By Barry McCaffrey
Flaws in forensic evidence are again at the centre of a major criminal trial.
But the handling of the Massereene murder hunt and subsequent trials appear to raise serious concerns about the performance of the police, prosecution service and forensic science to deliver justice for both the victims and the accused.
In recent years the Public Prosecution Service and PSNI have both been criticised for their handling of a succession of high profile murder cases.
Last week an appeal by two men accused of murdering PSNI constable Stephen Carroll heard accusations that the PSNI had tried to sabotage the case by allegedly trying to intimidate a witness. read here
Days before that a Criminal Justice Inspectorate (CJI) report into corporate governance within the PPS concluded that the agency needed “significant change” in management structures, staff levels, information flows and performance regime.
In a quarter of the PPS cases which were inspected prosecutors had failed to direct the correct charges, with “significant and avoidable delay at every stage of the process”.
Concerns were also raised over the quality of PSNI case files forwarded to the PPS with CJI inspectors finding evidence of a tendency for prosecutors to adopt police charges, in many cases without any obvious analysis of whether or not they were the most appropriate.
Written records of decisions were often poorly recorded and had no rationale, while records of disclosure to defence counsel was “poor”.
Out of a total of 86 PPS case files inspected only four disclosure record sheets had been properly completed, with most being blank or absent from files.
Read CJI inspection story here .
In May 2012 the PPS was criticised by the CJI for refusing to meet with some victims’ families to explain the decisions made in their cases. read here
Northern Ireland’s forensic science laboratory FSNI has also been the subject of public criticism with the quality of its processes having been called into question during a number of trials.
Contamination of evidence, pressure from the police to provide results, mix-ups, forged signatures and failure to keep evidence secure have all been among the issues discovered in recent years.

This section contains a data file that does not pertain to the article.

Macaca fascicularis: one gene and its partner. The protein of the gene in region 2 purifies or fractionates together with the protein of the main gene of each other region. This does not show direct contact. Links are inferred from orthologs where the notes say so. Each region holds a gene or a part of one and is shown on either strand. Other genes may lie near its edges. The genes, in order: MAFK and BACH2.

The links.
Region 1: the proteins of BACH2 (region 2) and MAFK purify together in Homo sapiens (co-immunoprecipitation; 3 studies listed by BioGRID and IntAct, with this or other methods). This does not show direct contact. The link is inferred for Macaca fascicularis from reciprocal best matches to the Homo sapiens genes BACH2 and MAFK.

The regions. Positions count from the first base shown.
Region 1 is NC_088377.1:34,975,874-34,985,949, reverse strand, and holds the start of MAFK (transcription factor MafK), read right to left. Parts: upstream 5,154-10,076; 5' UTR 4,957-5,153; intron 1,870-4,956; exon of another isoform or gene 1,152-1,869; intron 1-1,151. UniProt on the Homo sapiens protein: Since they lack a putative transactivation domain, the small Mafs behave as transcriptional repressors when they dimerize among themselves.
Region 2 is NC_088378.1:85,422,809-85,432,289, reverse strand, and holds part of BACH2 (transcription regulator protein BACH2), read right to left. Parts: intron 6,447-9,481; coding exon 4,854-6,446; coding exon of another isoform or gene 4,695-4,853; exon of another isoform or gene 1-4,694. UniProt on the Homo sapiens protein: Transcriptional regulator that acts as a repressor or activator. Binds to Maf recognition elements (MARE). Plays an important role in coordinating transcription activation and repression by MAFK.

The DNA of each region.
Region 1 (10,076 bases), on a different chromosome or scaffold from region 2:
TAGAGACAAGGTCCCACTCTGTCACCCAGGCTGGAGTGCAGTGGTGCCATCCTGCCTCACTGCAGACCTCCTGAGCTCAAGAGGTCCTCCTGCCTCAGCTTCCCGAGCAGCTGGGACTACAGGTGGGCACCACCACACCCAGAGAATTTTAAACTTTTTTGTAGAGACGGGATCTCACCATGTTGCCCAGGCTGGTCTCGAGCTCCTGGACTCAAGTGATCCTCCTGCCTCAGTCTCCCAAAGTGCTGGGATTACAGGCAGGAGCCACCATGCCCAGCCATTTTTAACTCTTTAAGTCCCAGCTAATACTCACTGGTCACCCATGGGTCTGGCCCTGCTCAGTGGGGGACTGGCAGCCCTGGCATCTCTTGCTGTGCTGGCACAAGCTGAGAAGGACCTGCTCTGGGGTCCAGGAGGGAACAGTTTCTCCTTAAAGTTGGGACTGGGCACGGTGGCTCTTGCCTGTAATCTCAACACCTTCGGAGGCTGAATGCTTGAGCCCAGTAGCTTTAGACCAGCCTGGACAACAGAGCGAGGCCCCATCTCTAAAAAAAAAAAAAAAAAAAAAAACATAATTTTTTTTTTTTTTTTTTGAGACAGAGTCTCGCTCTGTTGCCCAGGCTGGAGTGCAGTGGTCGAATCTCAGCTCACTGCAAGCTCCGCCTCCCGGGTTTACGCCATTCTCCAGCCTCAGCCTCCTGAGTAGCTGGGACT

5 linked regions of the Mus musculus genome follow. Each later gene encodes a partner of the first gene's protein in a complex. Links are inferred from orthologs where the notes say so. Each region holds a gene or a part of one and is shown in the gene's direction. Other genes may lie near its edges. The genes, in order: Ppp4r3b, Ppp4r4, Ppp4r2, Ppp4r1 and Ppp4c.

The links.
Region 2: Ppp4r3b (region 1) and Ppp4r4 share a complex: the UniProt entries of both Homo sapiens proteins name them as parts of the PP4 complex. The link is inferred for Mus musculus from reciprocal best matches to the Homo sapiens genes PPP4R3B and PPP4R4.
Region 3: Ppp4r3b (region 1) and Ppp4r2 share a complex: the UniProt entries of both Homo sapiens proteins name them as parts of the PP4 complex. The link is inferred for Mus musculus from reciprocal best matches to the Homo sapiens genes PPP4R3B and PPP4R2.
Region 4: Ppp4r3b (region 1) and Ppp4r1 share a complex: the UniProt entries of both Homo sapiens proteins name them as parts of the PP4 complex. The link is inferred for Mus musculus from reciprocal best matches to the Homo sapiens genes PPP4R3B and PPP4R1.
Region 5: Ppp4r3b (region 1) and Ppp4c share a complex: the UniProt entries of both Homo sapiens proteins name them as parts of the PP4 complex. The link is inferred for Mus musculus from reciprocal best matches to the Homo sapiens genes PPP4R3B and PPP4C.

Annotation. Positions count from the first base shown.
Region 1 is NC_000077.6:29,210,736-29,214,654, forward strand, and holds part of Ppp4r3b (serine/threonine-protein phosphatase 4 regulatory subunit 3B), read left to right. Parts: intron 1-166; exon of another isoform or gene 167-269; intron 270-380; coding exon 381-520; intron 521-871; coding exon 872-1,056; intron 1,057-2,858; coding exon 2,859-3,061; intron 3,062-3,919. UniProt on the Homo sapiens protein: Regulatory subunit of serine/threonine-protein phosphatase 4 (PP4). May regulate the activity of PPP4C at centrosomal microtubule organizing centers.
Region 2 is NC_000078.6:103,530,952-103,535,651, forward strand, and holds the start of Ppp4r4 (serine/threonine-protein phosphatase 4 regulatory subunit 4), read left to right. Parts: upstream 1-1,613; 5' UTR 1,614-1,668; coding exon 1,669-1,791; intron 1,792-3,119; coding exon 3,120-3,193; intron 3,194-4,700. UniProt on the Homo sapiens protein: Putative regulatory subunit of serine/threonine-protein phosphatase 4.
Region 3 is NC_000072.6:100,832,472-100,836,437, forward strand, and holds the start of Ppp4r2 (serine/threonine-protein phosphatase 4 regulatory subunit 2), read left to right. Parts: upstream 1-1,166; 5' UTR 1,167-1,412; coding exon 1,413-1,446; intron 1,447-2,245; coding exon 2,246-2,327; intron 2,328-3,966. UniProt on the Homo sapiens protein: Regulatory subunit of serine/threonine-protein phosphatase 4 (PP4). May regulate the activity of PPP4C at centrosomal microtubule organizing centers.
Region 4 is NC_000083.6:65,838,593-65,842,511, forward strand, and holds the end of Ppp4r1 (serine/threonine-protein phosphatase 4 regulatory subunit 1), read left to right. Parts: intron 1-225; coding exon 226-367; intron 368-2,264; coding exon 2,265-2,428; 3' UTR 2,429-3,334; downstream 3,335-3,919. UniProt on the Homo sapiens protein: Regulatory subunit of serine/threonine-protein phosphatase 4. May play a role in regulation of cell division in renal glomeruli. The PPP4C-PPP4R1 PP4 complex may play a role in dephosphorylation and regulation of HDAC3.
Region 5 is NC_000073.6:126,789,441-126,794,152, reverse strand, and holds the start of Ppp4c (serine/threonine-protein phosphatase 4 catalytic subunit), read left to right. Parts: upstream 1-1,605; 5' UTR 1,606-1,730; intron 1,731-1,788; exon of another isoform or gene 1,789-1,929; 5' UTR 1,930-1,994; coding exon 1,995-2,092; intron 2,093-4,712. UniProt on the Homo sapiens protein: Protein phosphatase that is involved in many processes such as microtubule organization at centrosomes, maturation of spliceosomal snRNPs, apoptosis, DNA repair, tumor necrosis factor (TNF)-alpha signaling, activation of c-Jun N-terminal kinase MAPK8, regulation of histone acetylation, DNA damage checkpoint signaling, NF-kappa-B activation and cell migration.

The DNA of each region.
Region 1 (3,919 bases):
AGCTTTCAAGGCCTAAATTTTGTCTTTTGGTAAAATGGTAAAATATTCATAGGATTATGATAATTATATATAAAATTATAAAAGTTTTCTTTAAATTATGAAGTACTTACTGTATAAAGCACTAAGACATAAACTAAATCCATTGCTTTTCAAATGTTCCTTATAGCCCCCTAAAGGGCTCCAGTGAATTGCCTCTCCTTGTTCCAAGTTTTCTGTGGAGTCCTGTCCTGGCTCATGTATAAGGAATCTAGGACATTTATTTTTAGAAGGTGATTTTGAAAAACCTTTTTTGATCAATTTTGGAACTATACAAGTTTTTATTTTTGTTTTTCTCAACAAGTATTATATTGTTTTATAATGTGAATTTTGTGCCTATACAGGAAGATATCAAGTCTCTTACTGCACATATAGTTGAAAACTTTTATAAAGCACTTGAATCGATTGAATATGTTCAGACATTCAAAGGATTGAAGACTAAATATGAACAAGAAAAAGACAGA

But the decision to acquit Brian Shivers’ of the March 2009 murders of sappers Mark Quinsey and Patrick Azimkar will again raise questions as to whether the criminal justice agencies are fit for purpose.
When the 47 year-old was originally convicted of the soldiers’ killings at his first trial in January 2011 it was acknowledged that he had not taken part in the actual gun attack.
Despite this he was convicted primarily on forensic evidence that his DNA had been found on two matches used in an attempt to burn the killers’ getaway car and a mobile phone also found inside the vehicle.
Mr Shivers was acquitted of the murder a year later after the Court of Appeal ruled that his conviction was unsafe, as the original trial judge had made no finding on when Shivers had allegedly become aware of the murder plot.
In March he went on trial for a second time accused of the soldiers’ murder.
The trial heard that Shivers did not contest that his DNA was on the matches and mobile phone but insisted that he must have touched the items in unconnected and innocent circumstances.
However serious doubts over the forensic evidence used to convict Shivers at the first trial quickly emerged.
While the first trial heard that Shivers’ DNA had been found on the match sticks and mobile phone, the second trial saw the prosecution’s forensic experts reveal that there were at least four other DNA profiles on the matches and mobile.
Crucially, they now also agreed that there was no proof that Mr Shivers had been the last person to handle the items.
Further, a scenes of crimes officer admitted that she had lowered the back seat down onto the matches and potentially contaminated them during an examination of the getaway car.
The court was told that the matchsticks had then been placed into the same evidence container, again leading to potential contamination.
But in contrast to previous forensic mistakes, the DNA evidence used in the Massereene case had not been analysed by FSNI but by leading English DNA expert laboratory Cellmark.
DNA expert Professor Dan Krane has provided analysis to some of the world’s most high profile murder cases, including the trial of OJ Simpson, the Washington DC sniper attacks and Unabomber Ted Kaczynski.